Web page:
It was an excellent race course that reminded me a lot of Seven Oaks at Boone, but didn't quite have as much climbing as that course does. I like the format of race time and distance at WORS - and now the Minnesota series - where they both try to keep the winning time for the Sport class in the 65 - 70 minute time frame. Overall sport winner was 58 minutes (2nd place was 1:03 and change) and the winner in my age group was 1:06 and change. The Comp category which is CAT 2 Sport, but one more lap, is more the distance and time we use in Nebraska and Iowa. And at my age, that's starting to get a bit long and might keep some riders away (I never thought I would say that). I can see how the larger series strategy is paying off by attracting more racers by keeping the distances and times down a bit. There were still 15 or so riders in CAT 2 that came in 1:30 - 1:50, but the majority of the 130 CAT 2's came in under 1:20. And for those wanting more of a challenge in terms of distance, the Comp class if perfect.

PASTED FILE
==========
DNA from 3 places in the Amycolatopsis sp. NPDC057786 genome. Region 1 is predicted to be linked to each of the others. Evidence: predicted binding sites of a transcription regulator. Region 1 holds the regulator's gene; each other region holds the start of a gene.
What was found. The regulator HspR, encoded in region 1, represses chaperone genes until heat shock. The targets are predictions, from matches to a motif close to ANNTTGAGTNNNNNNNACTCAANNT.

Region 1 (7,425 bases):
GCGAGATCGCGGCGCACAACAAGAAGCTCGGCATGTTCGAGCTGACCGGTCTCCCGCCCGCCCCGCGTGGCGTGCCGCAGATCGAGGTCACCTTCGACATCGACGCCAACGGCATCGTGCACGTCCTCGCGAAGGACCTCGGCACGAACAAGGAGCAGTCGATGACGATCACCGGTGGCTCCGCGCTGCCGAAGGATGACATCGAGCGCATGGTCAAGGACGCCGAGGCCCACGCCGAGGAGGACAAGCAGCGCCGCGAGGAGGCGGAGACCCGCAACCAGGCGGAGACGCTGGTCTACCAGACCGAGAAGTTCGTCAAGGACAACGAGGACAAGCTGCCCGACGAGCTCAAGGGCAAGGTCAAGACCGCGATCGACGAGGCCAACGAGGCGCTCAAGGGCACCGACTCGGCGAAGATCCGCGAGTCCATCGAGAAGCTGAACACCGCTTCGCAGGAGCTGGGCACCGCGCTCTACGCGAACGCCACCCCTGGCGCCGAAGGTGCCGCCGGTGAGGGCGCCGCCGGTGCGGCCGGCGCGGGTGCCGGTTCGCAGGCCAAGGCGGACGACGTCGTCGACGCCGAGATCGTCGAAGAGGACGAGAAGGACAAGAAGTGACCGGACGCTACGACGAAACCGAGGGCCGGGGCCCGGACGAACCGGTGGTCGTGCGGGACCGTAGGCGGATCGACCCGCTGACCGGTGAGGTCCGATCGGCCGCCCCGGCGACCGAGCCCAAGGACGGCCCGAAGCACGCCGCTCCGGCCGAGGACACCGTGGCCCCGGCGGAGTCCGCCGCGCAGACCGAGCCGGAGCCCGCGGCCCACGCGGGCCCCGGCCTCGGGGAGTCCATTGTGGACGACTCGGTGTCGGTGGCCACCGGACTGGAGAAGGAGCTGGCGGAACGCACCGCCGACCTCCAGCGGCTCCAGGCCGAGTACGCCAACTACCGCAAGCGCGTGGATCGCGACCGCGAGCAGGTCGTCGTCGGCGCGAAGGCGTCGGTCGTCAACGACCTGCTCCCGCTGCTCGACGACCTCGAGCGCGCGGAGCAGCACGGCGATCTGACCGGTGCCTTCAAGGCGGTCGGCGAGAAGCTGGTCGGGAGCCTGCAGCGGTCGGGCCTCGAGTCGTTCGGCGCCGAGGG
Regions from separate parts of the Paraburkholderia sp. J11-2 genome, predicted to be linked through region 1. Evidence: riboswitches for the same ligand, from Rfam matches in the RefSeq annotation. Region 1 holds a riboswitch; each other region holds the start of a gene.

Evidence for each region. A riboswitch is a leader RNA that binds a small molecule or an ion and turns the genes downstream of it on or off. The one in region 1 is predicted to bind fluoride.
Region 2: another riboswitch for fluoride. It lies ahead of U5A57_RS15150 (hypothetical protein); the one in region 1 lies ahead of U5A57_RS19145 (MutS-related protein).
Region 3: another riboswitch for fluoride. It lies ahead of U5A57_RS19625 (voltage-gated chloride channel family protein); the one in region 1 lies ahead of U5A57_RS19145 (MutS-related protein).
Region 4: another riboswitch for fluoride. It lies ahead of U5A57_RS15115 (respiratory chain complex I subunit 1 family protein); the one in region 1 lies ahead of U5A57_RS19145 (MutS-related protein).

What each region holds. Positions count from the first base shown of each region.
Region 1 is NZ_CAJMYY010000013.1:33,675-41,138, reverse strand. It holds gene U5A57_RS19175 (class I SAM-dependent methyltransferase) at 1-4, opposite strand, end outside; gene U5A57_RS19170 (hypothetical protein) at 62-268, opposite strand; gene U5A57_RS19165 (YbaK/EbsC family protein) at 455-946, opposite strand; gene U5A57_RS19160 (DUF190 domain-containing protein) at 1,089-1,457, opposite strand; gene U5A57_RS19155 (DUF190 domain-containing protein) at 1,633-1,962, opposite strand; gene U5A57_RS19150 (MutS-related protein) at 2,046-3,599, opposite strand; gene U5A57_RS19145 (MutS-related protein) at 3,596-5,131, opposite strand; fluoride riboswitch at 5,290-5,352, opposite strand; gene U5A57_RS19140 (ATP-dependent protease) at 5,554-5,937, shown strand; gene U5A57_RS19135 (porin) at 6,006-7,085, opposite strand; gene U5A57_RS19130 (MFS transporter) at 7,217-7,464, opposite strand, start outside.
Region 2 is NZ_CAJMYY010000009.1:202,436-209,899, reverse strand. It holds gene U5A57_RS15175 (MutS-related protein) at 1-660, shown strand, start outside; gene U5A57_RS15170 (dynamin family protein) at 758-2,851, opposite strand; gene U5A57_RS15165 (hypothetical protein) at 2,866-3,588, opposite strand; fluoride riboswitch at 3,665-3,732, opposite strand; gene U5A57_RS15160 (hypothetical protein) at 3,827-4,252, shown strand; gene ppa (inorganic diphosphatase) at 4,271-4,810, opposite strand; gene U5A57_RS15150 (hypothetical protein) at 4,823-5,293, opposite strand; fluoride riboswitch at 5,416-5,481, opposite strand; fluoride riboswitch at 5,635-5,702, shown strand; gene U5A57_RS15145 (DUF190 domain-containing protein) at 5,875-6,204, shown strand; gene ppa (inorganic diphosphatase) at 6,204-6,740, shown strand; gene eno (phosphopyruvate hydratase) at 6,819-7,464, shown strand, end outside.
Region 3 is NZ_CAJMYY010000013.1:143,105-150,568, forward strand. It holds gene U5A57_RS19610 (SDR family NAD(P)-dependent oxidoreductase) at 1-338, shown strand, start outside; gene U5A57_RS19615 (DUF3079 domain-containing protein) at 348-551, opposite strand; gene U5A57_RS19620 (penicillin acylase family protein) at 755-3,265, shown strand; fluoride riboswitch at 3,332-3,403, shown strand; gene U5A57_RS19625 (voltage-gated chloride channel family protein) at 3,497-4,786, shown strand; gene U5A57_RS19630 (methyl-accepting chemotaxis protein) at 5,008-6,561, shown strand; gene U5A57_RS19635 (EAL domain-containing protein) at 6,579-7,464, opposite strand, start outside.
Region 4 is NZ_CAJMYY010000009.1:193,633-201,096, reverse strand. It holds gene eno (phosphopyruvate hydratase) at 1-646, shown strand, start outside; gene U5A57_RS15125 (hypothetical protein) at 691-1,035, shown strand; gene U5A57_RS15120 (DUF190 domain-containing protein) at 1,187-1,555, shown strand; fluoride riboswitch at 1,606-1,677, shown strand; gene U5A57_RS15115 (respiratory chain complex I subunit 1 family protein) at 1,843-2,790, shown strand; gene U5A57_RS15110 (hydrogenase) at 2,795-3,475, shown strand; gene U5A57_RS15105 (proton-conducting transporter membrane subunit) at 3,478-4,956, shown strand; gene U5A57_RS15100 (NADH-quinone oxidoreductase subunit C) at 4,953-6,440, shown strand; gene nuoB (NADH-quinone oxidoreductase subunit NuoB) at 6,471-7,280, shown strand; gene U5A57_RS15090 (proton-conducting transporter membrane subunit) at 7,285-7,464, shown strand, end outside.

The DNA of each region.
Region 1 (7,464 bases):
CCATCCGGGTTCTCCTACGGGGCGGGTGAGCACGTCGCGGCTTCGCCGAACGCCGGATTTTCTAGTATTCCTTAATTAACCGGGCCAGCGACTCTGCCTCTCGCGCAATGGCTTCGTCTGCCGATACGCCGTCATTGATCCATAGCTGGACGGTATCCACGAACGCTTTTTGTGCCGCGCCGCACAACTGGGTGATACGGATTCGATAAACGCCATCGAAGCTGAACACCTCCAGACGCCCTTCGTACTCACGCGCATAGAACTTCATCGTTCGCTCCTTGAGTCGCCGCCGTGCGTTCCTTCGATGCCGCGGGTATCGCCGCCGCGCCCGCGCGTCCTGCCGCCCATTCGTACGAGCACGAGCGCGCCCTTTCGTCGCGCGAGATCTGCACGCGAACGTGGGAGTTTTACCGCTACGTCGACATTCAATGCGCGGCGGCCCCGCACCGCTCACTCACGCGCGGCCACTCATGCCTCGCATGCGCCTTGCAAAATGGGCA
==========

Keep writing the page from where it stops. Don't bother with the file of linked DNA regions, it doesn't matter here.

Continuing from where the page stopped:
Spectator friendly at the base of the ski area...
My wife, daughter and friend (as well as our dogs) are going along this weekend for a camping trip to the WORS Chippewa Valley Firecracker. I did the race last year and it's a great course as well as a very pretty area of Wisconsin. The weather forecast looks good, so we'll head out Friday to get there in time to set up camp. A new waterpark opened across the road from the race site, so the girls are looking forward to that.